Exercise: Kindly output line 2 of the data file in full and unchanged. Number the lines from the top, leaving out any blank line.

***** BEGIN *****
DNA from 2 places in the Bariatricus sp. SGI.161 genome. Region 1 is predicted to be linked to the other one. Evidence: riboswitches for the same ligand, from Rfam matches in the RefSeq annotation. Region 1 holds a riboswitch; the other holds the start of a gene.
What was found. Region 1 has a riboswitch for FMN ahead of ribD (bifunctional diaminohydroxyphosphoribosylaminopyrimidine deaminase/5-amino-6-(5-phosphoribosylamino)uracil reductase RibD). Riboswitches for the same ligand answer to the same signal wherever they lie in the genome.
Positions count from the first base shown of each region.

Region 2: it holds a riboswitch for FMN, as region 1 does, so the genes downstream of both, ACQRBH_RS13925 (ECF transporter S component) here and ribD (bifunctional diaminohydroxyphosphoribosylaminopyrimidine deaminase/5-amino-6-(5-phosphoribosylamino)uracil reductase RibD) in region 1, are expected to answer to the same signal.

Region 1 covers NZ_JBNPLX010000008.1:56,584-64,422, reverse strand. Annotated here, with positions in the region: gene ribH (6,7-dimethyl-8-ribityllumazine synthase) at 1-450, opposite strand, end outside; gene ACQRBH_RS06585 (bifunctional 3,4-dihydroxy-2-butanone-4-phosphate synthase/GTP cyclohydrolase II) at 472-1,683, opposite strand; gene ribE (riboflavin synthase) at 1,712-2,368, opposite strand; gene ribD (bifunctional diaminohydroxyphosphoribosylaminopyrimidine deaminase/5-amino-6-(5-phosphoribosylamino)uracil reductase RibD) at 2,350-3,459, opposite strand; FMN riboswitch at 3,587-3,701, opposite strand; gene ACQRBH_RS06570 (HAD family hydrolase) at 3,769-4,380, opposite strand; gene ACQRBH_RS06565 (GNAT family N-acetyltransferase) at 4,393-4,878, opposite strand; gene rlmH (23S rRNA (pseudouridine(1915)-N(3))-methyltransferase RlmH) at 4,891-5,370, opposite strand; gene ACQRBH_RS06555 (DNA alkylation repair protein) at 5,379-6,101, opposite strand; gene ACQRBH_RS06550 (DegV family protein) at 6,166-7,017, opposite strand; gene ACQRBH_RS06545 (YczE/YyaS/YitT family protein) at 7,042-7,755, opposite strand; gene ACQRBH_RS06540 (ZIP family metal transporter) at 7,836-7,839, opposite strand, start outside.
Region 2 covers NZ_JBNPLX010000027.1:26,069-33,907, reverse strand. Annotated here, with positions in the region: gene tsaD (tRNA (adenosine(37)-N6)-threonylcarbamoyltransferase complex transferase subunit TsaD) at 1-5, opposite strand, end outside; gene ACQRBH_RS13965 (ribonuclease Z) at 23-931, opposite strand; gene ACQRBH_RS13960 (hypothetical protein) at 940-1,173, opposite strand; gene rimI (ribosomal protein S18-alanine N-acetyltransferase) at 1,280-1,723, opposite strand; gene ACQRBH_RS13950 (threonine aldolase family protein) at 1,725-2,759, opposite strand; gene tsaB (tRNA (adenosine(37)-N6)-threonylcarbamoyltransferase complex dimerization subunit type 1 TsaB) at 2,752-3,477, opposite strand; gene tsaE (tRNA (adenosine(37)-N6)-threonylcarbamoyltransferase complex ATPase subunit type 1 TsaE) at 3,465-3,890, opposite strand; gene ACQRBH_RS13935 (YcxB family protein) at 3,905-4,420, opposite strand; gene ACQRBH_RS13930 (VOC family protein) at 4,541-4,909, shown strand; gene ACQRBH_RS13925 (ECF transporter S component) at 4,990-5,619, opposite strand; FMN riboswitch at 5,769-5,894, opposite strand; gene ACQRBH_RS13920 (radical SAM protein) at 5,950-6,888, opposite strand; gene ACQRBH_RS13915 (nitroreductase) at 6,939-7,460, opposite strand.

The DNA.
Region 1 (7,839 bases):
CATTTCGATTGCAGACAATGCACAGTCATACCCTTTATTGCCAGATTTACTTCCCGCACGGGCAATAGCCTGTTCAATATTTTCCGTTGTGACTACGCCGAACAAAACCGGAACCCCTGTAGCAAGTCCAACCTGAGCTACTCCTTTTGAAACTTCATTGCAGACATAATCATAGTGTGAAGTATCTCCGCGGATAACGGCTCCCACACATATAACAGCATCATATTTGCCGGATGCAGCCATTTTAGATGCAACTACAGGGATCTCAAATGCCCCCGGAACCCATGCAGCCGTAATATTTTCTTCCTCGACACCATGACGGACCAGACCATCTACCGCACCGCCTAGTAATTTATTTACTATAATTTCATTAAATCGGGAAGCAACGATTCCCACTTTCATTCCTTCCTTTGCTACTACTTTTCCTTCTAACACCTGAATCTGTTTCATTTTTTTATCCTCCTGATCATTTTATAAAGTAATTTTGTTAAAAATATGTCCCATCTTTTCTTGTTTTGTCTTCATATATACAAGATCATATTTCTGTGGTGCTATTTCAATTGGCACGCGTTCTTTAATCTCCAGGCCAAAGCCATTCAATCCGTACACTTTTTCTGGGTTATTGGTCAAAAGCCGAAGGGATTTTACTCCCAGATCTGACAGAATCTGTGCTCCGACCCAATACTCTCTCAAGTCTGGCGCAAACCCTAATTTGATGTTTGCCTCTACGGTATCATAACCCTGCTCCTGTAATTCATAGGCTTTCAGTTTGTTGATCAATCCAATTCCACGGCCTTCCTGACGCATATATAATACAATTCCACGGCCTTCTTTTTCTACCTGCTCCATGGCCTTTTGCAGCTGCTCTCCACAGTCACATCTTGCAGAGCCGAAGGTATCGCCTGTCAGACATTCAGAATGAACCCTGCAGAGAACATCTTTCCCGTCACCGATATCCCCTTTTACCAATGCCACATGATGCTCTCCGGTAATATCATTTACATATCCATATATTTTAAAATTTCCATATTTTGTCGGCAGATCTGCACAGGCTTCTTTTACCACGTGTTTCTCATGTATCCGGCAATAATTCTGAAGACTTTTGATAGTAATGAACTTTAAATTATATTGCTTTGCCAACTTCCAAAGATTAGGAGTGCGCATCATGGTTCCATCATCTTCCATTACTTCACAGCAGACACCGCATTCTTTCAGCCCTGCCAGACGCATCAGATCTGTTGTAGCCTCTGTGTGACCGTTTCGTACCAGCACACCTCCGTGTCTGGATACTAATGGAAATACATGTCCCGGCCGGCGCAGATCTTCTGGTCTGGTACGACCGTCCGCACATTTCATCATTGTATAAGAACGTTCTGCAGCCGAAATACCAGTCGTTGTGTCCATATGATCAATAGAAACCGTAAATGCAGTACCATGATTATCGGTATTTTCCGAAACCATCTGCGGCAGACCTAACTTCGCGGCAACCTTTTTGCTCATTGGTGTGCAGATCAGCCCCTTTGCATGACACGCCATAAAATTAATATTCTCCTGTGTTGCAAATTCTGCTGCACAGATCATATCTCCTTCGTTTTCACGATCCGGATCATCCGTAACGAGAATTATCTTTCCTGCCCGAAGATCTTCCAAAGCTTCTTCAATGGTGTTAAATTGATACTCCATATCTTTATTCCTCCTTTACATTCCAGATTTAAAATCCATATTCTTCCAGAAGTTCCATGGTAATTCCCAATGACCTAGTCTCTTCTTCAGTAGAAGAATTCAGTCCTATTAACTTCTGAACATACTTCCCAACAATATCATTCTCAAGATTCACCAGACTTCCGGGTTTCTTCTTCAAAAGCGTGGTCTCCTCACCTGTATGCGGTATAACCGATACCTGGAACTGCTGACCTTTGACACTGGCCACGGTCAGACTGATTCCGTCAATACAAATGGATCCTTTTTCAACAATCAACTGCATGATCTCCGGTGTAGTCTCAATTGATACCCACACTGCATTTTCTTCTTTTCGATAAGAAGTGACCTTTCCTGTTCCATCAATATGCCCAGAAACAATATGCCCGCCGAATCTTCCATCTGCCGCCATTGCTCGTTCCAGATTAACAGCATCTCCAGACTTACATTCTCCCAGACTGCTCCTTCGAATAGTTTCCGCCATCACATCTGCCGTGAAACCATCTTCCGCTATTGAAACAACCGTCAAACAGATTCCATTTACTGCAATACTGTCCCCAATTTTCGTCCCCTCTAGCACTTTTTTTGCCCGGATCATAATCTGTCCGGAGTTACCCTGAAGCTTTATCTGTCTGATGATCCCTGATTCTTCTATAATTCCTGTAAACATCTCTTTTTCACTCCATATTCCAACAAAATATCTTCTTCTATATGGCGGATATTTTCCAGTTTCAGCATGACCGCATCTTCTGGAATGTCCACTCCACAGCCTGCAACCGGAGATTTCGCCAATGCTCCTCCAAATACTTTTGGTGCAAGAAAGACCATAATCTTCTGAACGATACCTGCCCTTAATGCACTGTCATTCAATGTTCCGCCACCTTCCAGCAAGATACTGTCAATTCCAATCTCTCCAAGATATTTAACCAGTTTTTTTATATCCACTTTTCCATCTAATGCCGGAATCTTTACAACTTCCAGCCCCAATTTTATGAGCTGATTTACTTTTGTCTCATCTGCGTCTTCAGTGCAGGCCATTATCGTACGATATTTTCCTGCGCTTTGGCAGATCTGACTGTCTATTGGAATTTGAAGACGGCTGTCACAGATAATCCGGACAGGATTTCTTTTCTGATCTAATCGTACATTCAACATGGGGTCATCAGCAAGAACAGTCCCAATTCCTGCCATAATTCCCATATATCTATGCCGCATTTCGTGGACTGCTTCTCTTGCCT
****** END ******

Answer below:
What was found. Region 1 has a riboswitch for FMN ahead of ribD (bifunctional diaminohydroxyphosphoribosylaminopyrimidine deaminase/5-amino-6-(5-phosphoribosylamino)uracil reductase RibD). Riboswitches for the same ligand answer to the same signal wherever they lie in the genome.